Word Magazine May 1975 Page 20


Rt. Rev. Athanasius E. Saliba

Archbishop PHILIP proclaimed the month of March as the Antiochian Orthodox Women Month through­out our Archdiocese. This of course is an honor well deserved by the women of our archdiocese in the United States and Canada who have worked hand in hand with the Orth­odox men in building our churches and institutions for the past seventy-five years.

The Orthodox Church has always honored the faithful woman. There is no woman more honored in the his­tory of humankind than the Theoto­kos, the Virgin Mary. This week the Orthodox Church honors the Mother of God by celebrating the service of the Laudations in her honor. This service is celebrated every Friday during the first five weeks of the Lent. The Virgin Mary is considered as the holiest human being after Her Son, Jesus Christ. She is considered as higher and closer to God than the angels.

We honor the Mother of God in every church service, sacramental or non-sacramental. We celebrate several special feasts in Her honor: Her birth, Her entrance into the Temple, Her response, etc.

The church, in honoring the The­otokos honors every woman who be­lieves in the Orthodox faith and lives according to the Orthodox morality and the Orthodox discipline.

The Orthodox women have been vital and quickening members of the body of Christ. They have worked side by side with the Apostles and their successors, the bishops and priests to uphold, defend and propa­gate the Orthodox faith. Millions of women have dedicated their life to the service of the church as mission­aries, apostles, preachers, teachers and messengers of the good news.

The Orthodox Church honors throughout the year many women Saints. The number of women Saints who are called by their name exceeds sixty-three. At some stages in the church calendar we find the feast of one to as many as five or ten women a week.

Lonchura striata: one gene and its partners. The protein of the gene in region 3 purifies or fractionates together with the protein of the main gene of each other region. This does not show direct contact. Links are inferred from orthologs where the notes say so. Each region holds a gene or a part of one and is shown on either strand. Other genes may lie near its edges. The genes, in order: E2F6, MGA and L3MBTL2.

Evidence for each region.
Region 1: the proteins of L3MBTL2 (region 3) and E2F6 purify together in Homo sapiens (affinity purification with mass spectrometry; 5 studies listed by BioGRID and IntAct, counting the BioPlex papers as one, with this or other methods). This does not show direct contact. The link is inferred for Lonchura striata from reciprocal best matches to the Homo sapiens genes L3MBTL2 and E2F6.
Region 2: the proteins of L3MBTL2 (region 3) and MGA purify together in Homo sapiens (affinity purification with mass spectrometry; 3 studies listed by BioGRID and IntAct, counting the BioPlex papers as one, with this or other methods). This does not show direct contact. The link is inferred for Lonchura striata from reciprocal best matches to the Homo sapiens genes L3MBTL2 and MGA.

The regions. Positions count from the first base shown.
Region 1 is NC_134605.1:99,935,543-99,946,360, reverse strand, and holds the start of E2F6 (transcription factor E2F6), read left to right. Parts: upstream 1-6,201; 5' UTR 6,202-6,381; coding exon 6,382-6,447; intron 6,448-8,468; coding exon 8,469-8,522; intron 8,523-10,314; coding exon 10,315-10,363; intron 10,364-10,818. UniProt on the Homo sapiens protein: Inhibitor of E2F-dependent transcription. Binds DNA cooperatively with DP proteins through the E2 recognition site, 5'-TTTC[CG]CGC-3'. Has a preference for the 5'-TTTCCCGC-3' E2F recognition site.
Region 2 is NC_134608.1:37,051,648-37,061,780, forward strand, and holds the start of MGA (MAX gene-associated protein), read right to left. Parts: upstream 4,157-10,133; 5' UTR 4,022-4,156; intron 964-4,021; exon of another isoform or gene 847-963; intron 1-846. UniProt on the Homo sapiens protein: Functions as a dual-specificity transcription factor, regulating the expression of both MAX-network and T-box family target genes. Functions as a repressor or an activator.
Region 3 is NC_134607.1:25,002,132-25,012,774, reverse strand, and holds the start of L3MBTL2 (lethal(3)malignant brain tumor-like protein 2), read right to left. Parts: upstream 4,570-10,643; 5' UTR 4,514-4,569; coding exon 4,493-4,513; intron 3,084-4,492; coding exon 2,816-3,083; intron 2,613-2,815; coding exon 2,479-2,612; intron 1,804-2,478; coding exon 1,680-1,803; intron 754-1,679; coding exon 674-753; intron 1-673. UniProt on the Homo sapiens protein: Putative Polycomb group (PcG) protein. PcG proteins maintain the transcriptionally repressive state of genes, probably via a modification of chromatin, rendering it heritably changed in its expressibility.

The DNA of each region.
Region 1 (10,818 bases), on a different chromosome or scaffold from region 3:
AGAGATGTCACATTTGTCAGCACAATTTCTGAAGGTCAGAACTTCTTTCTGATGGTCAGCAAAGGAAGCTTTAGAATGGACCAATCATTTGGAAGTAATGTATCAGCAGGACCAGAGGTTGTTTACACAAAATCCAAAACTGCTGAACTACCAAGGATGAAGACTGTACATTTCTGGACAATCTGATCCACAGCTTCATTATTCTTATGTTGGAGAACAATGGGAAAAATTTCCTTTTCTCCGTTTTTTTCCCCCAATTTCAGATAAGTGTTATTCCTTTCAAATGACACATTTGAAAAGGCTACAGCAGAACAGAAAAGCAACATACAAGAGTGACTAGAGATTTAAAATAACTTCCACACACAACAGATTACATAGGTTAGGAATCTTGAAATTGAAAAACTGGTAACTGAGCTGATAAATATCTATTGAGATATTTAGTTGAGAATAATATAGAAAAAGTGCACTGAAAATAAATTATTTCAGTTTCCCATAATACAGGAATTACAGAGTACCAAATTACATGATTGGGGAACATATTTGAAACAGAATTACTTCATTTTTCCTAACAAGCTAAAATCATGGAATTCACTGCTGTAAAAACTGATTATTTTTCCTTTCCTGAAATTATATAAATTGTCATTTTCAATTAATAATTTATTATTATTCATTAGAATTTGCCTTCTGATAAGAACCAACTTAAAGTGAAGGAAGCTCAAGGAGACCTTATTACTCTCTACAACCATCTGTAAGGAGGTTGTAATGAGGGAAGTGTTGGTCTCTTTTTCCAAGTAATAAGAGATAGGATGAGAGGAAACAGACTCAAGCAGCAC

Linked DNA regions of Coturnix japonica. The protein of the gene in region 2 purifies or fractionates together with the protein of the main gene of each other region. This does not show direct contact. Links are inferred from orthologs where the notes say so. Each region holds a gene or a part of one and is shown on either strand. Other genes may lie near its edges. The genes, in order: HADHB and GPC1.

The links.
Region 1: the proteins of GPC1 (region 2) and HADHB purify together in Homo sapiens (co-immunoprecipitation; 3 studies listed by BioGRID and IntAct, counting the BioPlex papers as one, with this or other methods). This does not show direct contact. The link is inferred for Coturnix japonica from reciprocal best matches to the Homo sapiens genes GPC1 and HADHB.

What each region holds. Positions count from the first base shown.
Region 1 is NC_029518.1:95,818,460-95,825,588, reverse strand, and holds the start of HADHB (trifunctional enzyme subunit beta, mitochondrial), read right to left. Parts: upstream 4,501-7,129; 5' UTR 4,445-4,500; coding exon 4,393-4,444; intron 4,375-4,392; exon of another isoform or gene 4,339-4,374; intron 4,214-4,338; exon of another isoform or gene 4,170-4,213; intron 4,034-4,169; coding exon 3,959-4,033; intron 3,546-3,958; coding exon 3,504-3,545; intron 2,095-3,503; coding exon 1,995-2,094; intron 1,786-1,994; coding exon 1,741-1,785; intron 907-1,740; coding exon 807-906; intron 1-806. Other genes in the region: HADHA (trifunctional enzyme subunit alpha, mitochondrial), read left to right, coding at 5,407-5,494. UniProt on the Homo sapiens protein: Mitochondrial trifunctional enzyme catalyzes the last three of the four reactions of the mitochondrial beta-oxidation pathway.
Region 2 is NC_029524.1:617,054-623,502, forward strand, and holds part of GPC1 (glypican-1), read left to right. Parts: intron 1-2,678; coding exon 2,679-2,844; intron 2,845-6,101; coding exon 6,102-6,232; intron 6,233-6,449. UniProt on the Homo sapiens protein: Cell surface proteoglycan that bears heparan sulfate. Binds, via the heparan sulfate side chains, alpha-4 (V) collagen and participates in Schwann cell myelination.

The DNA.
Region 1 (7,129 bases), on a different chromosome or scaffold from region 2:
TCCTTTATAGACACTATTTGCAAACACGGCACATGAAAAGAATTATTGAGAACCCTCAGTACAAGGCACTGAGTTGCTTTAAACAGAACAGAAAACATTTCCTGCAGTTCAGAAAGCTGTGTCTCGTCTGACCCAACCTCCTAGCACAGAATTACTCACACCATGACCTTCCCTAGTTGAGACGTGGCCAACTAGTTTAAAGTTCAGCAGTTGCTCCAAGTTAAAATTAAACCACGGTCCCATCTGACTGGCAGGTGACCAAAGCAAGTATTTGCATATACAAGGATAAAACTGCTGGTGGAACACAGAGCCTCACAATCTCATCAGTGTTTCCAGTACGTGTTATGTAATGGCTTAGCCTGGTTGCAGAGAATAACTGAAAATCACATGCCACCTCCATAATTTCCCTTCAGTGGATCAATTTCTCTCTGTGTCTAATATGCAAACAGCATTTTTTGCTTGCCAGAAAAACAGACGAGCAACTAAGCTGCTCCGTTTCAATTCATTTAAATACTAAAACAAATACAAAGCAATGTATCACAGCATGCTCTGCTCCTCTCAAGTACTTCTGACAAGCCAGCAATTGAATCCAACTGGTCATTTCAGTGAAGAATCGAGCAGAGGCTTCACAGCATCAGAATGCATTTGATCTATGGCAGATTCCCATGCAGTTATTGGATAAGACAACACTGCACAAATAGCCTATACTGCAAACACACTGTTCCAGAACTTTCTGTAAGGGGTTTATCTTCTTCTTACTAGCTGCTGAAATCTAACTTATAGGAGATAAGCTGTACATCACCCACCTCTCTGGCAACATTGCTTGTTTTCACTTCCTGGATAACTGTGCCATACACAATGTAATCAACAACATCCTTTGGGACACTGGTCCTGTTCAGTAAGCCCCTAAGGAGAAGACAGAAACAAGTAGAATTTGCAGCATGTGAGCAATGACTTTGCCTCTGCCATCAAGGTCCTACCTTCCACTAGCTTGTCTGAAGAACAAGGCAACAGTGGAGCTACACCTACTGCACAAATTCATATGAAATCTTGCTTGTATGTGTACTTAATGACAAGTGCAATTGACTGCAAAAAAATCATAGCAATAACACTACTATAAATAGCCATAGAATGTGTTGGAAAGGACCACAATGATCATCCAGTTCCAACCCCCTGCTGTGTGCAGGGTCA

At a time when many voices have been raised for women’s equality, es­pecially when the women are asking some of the churches to grant them equality by ordaining women as priests and bishops, we must make the stand of the Orthodox Church clear on this issue. Unless we do that, we might be considered as sexists or male chauvinists.

Men and women are equal in the Orthodox Church. Equality does not mean that the man must do every­thing that the woman does or vice-versa. The difference in roles or tal­ents is not a sign of inferiority or su­periority.

The Orthodox faith is based on the Divine revelation. The revelation of the will of God for His children and His requirements from them. This revelation began with Abraham, Moses and the prophets and was made clearer by Jesus Christ, the Son of God.

When the time came for Christ to be crucified He chose from the men and women who had followed Him and listened to His teaching, twelve men as the Twelve Apostles. He knew

many faithful and qualified women. He loved them and yet He did not choose any woman as an apostle.

Two thousand years later our brothers the Protestants and some Roman Catholics are saying in fact, that Christ was a male chauvinist and that He considered women as inferior to men!

Our answer must be firm in this re­gard. Christ chose men to be apostles, bishops and priests. We, the Ortho­dox people believe in Christ as the Son of God and are willing to carry out His wishes and His command­ments faithfully without alterations, without disobedience and without treason.